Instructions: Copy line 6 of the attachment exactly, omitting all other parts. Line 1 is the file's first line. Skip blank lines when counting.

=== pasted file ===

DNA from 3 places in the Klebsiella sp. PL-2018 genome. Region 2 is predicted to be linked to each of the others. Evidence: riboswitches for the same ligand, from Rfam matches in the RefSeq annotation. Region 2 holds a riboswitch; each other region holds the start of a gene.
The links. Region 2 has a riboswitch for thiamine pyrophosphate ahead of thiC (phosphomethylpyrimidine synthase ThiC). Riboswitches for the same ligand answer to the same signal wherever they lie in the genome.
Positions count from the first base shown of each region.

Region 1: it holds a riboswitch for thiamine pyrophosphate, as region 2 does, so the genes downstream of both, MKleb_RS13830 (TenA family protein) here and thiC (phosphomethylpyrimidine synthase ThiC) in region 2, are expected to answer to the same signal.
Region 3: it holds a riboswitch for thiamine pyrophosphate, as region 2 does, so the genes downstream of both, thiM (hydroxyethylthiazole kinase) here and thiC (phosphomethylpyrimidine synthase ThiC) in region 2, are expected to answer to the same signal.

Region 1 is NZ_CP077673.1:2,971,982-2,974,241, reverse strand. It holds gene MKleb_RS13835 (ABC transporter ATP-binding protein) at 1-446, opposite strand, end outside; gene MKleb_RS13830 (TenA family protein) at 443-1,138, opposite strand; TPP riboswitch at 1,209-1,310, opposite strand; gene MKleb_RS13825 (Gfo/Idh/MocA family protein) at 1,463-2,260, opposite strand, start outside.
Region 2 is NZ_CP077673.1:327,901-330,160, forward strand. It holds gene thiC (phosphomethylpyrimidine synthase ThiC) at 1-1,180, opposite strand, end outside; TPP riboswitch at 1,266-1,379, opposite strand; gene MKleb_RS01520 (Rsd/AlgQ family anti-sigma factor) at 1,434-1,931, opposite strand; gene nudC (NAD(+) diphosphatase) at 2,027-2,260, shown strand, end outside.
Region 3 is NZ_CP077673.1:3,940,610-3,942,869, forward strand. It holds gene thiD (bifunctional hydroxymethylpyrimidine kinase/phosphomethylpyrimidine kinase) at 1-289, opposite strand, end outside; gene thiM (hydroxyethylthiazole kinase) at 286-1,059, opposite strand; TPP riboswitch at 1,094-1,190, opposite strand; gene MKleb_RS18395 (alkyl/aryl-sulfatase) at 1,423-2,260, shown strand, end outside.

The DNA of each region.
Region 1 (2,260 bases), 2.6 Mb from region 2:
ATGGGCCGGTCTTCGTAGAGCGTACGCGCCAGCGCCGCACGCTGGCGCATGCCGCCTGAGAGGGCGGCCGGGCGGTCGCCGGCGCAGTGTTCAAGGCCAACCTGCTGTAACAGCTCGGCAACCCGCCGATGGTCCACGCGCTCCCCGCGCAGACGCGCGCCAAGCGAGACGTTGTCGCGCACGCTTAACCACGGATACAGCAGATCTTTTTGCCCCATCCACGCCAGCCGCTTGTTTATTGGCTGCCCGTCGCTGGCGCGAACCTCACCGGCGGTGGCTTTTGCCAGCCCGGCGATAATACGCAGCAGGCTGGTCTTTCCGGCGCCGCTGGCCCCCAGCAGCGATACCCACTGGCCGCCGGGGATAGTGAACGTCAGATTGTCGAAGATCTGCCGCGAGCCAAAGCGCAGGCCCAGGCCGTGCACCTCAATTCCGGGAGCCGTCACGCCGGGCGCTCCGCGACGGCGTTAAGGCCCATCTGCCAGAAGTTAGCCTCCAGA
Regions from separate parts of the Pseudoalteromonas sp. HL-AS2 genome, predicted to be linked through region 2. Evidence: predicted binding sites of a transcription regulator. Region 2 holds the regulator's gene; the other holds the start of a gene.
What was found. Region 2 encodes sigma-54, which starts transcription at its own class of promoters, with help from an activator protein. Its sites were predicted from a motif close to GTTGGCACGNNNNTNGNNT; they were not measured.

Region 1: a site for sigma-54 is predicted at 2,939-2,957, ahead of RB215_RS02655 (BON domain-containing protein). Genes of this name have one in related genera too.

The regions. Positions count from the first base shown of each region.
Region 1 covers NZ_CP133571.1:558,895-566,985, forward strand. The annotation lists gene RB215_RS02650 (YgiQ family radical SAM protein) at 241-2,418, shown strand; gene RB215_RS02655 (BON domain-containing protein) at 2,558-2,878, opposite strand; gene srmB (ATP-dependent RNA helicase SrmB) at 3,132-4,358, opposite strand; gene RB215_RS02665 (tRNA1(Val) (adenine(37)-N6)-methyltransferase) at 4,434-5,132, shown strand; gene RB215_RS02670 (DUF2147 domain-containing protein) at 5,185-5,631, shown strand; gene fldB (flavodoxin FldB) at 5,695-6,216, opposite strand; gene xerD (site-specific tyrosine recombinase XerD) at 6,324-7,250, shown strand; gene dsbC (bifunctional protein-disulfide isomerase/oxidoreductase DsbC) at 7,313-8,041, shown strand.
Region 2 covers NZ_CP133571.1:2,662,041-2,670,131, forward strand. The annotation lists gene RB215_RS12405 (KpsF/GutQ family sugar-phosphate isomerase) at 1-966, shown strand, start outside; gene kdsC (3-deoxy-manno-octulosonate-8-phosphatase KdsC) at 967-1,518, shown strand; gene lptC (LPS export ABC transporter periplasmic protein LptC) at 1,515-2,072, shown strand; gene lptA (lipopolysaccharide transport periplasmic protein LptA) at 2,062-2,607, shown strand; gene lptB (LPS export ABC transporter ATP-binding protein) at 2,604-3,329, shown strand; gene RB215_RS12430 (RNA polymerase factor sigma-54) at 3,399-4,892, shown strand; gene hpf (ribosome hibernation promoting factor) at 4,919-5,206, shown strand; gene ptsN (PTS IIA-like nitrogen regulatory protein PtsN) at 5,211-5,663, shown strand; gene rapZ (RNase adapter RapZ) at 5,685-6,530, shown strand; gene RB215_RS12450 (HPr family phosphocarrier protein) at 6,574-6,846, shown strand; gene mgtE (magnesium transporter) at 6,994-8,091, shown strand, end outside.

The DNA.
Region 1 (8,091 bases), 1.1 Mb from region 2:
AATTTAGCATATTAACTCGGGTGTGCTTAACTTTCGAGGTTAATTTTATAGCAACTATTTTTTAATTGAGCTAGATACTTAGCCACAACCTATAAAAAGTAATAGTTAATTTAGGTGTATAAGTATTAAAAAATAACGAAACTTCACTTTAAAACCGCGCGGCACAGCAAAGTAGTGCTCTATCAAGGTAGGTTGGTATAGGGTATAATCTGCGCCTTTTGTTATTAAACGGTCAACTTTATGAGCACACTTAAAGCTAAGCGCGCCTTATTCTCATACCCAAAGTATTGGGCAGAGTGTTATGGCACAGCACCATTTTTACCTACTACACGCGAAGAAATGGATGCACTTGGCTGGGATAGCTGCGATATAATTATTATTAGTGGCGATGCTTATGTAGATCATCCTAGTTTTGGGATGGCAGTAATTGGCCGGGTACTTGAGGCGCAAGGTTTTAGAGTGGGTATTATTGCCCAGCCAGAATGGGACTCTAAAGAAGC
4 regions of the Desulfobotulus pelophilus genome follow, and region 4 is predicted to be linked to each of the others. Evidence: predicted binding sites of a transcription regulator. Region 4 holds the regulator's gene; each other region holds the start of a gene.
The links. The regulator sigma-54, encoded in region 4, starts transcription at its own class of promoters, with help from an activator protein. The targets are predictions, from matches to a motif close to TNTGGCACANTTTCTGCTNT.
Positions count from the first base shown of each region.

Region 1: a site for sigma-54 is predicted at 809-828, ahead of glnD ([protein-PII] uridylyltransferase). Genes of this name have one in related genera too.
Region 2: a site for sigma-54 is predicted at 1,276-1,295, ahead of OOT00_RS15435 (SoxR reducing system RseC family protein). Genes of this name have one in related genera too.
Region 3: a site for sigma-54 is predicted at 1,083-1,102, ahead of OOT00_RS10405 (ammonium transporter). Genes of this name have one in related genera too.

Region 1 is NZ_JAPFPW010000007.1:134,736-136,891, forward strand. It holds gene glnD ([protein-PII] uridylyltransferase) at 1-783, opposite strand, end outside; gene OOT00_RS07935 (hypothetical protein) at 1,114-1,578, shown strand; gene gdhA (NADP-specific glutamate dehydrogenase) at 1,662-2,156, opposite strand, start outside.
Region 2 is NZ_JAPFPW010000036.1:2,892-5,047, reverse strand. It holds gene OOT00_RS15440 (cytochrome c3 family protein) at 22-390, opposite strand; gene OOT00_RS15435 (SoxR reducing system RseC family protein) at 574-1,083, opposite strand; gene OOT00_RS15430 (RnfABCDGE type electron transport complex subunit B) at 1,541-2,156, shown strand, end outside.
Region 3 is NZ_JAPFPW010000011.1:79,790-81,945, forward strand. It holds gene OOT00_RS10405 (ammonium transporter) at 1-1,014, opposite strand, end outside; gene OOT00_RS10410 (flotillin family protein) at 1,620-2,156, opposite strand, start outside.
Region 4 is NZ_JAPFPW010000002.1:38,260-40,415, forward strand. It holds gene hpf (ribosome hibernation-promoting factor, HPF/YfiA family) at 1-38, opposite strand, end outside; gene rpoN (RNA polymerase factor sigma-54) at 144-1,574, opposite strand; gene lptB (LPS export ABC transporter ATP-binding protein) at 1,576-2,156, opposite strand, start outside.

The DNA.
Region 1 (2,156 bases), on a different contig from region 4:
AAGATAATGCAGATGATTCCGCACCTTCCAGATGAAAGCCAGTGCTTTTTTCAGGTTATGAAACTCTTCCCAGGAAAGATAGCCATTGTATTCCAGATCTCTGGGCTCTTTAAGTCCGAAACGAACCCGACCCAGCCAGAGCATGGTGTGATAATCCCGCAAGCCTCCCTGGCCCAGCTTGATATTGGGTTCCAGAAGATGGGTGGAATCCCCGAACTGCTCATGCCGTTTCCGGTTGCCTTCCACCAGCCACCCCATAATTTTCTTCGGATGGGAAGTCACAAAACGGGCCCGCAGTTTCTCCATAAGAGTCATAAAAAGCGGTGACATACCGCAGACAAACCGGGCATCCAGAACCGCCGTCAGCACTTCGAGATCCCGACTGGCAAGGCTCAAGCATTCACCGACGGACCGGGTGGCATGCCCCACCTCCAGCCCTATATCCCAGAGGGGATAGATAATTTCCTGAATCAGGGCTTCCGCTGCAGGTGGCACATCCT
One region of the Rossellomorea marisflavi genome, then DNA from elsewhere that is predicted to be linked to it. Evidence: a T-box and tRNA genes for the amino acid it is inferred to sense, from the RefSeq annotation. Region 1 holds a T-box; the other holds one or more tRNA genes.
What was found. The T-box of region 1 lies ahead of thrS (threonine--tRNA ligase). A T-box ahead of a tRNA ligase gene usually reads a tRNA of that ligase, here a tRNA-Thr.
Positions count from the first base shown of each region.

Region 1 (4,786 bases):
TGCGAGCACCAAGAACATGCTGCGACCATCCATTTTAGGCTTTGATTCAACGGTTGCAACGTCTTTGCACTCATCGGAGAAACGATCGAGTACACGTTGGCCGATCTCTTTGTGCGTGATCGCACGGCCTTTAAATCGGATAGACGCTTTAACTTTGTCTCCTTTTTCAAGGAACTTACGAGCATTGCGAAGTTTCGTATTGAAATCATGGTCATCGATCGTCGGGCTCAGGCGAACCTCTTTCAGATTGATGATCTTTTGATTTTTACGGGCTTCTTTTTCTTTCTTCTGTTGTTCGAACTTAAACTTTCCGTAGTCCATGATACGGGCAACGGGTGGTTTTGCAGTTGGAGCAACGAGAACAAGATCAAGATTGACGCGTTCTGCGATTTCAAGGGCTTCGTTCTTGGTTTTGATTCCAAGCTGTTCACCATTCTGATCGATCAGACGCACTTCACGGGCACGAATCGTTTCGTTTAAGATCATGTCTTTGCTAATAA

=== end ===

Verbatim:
Region 1 is NZ_CP077673.1:2,971,982-2,974,241, reverse strand. It holds gene MKleb_RS13835 (ABC transporter ATP-binding protein) at 1-446, opposite strand, end outside; gene MKleb_RS13830 (TenA family protein) at 443-1,138, opposite strand; TPP riboswitch at 1,209-1,310, opposite strand; gene MKleb_RS13825 (Gfo/Idh/MocA family protein) at 1,463-2,260, opposite strand, start outside.